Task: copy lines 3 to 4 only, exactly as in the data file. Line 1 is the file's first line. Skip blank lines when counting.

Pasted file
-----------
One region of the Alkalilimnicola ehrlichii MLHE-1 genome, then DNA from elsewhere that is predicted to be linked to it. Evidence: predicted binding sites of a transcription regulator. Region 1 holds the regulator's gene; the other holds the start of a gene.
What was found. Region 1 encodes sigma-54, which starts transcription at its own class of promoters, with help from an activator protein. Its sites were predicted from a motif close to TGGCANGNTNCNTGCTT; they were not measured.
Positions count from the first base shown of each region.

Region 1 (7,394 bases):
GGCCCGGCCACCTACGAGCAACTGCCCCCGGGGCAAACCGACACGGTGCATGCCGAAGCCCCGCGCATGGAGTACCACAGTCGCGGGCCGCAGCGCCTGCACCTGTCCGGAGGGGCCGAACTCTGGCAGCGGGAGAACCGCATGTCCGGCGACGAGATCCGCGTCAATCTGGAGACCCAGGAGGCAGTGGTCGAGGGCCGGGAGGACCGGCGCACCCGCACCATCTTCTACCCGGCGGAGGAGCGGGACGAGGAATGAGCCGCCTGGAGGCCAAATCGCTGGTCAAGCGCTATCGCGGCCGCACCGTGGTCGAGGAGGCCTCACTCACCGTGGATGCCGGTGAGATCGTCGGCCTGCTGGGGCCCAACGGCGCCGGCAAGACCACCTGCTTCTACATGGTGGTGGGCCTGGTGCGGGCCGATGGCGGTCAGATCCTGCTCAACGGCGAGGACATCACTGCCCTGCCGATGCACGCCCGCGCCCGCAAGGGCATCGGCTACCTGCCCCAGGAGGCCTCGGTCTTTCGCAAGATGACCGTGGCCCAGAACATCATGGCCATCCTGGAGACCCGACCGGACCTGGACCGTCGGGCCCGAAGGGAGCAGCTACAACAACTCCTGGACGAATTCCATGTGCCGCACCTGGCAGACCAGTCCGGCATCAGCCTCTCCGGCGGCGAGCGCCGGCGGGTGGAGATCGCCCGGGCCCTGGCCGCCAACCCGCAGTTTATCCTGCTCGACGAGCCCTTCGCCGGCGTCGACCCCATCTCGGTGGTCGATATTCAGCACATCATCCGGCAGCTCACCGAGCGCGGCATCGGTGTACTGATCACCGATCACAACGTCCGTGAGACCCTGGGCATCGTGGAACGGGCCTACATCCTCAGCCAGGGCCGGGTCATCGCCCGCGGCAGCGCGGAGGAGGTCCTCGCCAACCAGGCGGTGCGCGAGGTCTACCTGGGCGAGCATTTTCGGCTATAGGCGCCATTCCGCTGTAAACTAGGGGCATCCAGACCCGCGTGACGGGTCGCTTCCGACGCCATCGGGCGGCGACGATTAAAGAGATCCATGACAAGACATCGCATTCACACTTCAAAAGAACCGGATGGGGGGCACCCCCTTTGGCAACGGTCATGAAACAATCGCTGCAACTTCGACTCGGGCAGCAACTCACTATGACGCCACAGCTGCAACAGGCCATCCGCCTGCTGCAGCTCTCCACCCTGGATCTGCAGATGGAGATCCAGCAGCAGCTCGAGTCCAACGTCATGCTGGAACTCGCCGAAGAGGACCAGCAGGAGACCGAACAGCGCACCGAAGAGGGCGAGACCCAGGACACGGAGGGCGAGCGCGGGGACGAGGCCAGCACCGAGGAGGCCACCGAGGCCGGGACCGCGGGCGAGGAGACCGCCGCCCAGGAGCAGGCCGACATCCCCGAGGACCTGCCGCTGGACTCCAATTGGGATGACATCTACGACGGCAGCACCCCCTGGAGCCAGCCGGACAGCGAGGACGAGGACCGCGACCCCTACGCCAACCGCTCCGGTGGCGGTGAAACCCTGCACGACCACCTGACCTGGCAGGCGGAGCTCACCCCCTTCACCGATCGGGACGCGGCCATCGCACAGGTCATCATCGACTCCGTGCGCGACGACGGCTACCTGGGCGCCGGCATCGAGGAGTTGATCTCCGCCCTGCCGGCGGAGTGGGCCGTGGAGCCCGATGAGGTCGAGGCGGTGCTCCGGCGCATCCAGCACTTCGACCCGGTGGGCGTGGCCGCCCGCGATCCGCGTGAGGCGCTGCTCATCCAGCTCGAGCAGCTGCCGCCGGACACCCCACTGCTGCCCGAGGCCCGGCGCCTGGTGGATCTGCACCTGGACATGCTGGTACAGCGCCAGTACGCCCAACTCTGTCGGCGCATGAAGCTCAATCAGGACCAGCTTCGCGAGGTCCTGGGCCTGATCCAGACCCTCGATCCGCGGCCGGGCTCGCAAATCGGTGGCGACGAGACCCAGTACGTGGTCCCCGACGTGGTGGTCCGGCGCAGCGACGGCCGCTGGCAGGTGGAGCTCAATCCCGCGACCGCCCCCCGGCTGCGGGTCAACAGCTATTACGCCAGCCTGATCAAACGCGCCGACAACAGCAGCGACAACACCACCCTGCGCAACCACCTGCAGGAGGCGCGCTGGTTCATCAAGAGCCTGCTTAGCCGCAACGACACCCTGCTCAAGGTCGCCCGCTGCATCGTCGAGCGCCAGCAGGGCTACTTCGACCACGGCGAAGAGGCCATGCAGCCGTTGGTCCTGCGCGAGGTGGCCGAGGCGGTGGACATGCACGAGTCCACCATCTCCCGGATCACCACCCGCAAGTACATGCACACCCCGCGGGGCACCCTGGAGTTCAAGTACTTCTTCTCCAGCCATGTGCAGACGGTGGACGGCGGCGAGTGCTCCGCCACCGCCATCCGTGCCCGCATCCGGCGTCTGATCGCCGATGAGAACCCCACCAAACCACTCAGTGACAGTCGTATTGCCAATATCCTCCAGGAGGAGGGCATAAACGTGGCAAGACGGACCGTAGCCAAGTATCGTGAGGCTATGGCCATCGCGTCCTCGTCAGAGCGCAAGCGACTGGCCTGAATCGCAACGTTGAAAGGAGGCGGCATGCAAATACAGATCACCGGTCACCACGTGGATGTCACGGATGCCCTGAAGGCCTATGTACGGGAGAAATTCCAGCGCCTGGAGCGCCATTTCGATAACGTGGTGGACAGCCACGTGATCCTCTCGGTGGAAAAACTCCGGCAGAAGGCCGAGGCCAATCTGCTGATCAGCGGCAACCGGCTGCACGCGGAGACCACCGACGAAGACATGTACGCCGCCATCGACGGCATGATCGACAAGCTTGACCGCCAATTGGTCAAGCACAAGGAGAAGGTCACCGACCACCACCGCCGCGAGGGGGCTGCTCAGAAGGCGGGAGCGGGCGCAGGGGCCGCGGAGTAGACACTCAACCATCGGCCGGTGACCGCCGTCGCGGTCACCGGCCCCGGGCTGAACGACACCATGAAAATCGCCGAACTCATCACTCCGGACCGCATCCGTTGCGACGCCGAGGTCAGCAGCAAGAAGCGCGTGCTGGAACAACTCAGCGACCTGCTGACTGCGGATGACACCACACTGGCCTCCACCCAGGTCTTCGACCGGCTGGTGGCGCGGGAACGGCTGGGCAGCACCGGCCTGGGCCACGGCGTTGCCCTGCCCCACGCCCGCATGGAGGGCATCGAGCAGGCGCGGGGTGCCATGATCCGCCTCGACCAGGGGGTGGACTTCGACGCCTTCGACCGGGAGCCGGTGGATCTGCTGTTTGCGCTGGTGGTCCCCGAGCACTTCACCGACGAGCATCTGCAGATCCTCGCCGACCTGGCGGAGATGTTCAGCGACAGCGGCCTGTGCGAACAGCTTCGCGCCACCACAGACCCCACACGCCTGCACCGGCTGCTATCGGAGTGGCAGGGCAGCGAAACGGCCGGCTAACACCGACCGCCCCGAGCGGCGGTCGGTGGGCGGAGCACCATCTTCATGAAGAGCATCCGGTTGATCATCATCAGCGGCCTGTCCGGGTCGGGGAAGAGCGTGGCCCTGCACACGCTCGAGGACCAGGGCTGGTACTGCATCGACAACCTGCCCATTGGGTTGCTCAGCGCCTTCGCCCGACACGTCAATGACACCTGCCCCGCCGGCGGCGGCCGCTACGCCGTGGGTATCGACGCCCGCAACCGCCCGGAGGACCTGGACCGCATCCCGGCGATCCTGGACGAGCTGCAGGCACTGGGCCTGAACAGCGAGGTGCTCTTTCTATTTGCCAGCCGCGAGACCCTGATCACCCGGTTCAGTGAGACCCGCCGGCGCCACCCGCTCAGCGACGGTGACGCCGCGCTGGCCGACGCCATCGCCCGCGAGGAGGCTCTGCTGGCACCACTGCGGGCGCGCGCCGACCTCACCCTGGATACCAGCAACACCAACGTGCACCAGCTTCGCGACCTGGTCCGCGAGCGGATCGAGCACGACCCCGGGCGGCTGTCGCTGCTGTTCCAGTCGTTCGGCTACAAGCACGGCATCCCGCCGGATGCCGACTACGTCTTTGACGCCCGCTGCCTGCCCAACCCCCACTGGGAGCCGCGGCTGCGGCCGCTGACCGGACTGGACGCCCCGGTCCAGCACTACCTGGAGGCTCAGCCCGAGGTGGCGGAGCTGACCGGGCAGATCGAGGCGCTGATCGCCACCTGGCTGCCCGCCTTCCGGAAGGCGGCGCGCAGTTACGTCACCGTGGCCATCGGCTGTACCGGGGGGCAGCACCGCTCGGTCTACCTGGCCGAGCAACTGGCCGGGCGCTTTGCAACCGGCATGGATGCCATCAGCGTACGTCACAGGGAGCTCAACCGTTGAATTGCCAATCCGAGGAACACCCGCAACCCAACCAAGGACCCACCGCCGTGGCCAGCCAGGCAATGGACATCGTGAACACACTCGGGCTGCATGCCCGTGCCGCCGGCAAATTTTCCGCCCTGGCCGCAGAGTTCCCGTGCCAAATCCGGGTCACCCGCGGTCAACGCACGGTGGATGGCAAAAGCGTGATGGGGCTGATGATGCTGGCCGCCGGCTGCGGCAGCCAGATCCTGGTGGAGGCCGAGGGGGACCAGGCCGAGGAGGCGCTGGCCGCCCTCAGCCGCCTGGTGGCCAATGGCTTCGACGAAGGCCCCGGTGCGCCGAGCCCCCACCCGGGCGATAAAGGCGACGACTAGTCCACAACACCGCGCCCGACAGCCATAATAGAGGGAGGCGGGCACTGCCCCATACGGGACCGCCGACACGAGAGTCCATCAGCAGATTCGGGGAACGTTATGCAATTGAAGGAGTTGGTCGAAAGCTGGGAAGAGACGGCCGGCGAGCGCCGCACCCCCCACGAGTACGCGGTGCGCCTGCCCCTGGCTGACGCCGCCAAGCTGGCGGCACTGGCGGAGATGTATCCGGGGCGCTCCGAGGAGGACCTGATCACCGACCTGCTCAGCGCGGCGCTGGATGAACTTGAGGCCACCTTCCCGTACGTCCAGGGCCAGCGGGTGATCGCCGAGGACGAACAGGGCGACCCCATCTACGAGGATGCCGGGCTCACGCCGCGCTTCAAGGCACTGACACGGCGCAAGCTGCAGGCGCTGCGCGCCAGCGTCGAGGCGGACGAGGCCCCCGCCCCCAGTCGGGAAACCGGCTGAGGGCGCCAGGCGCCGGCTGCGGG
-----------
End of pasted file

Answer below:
Positions count from the first base shown of each region.

Region 1 (7,394 bases):